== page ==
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Hollywood-loved interior decorator Kelly Wearstler — whose clients include Ben Stiller, Cameron Diaz and Gwen Stefani — and her developer husband Brad Korzen are rolling out their plans to redefine the luxury hotel market. In partnership with Brian De Lowe in the Los Angeles-based company Proper Hospitality, the trio (previously behind hotel brand Viceroy until 2010) is rapidly expanding its luxury hotel footprint since the debut of San Francisco Proper Hotel in 2017.
Six years in the making, the Santa Monica Proper Hotel opened in late June at the corner of Wilshire Boulevard and 7th Street, with plans for additional locations this fall in downtown Los Angeles (in the 1926-era building at 11th Street and Broadway, most recently a YWCA) and in Austin, Texas (at 600 West 2nd Street near Lady Bird Lake). De Lowe told The Hollywood Reporter that the group is also scouting Portland, Oregon; Nashville; New York; Miami; and resort areas “from Wine Country to the coast and the mountains.” The goal is to “fill a void somewhere between the traditional five-star hotel, that offers luxurious services and great hospitality, and boutique hotels with exciting food and design that are more connected culturally with a neighborhood.”
Proper Hospitality additionally rents a five-bedroom Malibu beach house (complete with a movie room, game room and private beach space) at Carbon Beach on the Pacific Coast Highway for $6,500 to $9,500 per night, and the Austin location will uniquely include 99 for-sale residences atop a 244-room hotel. (The group’s initial extended-stay Proper on Sunset Boulevard, which opened in 2016 and with rents going for up to $22,500 per month, is now defunct, and the company is primarily focused on short-term stay properties, said De Lowe.)
The 271-room Santa Monica Proper melds a revamped 1928-era Spanish Colonial Revival building with sleek new construction, while the 148-room Downtown Los Angeles Proper will feature a Spanish Colonial architectural style. The latter also includes a supersized Basketball Court Suite and Pool Suite that incorporate the former YWCA’s racquetball court and swimming pool. Wearstler decorates each property in a style reflective of its setting.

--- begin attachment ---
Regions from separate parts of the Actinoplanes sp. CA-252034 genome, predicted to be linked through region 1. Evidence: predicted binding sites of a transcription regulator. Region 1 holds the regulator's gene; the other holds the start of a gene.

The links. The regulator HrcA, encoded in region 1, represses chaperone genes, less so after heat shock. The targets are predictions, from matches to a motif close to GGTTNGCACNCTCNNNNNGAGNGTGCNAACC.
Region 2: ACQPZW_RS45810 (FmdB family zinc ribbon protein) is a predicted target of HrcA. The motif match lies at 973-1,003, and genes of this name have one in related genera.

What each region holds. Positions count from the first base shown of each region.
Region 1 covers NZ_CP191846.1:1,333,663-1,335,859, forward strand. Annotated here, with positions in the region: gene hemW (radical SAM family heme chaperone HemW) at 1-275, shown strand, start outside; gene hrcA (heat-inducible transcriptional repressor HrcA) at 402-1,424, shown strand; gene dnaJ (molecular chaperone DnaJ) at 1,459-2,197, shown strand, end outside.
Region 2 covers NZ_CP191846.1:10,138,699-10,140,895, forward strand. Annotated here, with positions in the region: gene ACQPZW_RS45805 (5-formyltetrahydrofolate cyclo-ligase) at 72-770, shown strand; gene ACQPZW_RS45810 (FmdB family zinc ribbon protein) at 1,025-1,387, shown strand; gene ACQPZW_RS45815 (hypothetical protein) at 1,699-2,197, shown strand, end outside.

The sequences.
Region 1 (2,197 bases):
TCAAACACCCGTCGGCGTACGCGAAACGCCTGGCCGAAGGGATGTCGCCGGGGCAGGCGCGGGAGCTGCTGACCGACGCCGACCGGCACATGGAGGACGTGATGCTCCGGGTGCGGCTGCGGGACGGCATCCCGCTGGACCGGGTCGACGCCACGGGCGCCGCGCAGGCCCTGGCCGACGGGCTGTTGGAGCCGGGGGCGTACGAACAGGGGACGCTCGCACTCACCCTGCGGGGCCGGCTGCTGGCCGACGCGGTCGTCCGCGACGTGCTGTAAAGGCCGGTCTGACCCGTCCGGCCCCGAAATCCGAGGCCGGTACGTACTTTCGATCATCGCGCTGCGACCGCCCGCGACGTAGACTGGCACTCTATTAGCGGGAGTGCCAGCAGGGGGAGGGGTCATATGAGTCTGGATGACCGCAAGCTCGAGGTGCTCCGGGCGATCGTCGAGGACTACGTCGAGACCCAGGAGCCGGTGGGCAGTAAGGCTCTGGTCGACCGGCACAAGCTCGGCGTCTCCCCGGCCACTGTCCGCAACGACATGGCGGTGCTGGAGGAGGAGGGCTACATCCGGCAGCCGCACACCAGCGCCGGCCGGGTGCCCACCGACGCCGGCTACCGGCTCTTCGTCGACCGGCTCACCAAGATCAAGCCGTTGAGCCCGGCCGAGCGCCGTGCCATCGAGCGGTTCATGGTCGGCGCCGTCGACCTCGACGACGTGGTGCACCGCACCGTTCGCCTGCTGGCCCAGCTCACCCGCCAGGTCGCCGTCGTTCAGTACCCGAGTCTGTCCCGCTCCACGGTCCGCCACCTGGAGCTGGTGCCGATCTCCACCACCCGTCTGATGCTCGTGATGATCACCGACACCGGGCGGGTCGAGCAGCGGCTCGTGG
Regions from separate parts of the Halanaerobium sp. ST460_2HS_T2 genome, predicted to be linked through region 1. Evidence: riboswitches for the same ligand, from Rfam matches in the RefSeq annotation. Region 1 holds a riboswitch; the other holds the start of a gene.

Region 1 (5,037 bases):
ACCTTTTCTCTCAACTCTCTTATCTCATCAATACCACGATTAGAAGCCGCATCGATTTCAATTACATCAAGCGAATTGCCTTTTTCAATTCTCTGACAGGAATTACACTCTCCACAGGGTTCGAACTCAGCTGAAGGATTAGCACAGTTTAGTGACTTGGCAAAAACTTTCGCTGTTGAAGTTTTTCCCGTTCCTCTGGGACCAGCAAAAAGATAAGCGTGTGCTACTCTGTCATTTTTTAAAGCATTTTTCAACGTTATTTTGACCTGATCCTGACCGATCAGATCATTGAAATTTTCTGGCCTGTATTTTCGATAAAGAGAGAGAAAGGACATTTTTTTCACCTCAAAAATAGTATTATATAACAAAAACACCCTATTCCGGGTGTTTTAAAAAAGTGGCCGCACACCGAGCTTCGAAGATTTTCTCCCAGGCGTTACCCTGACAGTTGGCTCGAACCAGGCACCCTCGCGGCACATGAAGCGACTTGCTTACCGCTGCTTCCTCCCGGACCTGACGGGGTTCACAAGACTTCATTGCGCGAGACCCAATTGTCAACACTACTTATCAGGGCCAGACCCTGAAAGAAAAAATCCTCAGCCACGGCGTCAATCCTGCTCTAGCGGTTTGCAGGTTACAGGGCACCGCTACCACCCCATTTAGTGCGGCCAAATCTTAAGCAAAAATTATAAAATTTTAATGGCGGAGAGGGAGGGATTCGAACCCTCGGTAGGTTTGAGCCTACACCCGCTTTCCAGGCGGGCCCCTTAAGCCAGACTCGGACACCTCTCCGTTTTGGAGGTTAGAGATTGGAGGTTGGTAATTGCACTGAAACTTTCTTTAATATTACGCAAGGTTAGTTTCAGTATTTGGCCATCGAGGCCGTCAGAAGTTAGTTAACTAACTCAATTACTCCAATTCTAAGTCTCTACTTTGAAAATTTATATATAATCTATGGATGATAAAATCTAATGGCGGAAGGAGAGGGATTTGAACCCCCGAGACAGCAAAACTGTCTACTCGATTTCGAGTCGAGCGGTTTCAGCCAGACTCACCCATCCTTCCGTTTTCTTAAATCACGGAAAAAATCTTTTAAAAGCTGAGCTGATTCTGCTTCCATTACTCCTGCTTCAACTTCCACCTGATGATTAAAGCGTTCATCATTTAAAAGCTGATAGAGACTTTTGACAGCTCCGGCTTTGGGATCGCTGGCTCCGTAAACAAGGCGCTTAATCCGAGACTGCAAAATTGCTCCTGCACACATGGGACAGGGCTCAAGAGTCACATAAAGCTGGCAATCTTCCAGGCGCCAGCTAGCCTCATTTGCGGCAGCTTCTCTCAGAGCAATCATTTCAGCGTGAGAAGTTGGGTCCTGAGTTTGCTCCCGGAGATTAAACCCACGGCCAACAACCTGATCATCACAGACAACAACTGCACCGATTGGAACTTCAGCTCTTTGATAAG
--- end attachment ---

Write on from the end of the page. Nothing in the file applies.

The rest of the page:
“Each hotel has a story,” Wearstler told THR. “The story I created for San Francisco was about this woman Gilda and her cat, inspired by a vintage piece of art that I had found at a gallery in Paris. The design was all about tapping into the cool, modern vibe of the city mixed with its historic, classic European influences, as reflected in the architecture of the landmark building. Santa Monica is a collection of smaller stories within the larger story of new and old coming together in a seaside city with a relaxed but sophisticated sensibility. There’s a moody, California maritime story for the reception with artful interpretations of iconic coastal elements.”
Such references include a naturally pitted travertine table; a wood and canvas wall sculpture reminiscent of a sail; a chair inspired by a crustacean; a hand-carved desk calling to mind a shell; and an umbrella-inspired floor pattern. Vintage finds (such as a Noguchi sofa and 1970s Uchiwa bamboo sconces by Ingo Maurer) and the warmth of Douglas fir “treated to look like driftwood” are juxtaposed with contemporary elements. Yet everything is patinated for a soft, aged feeling.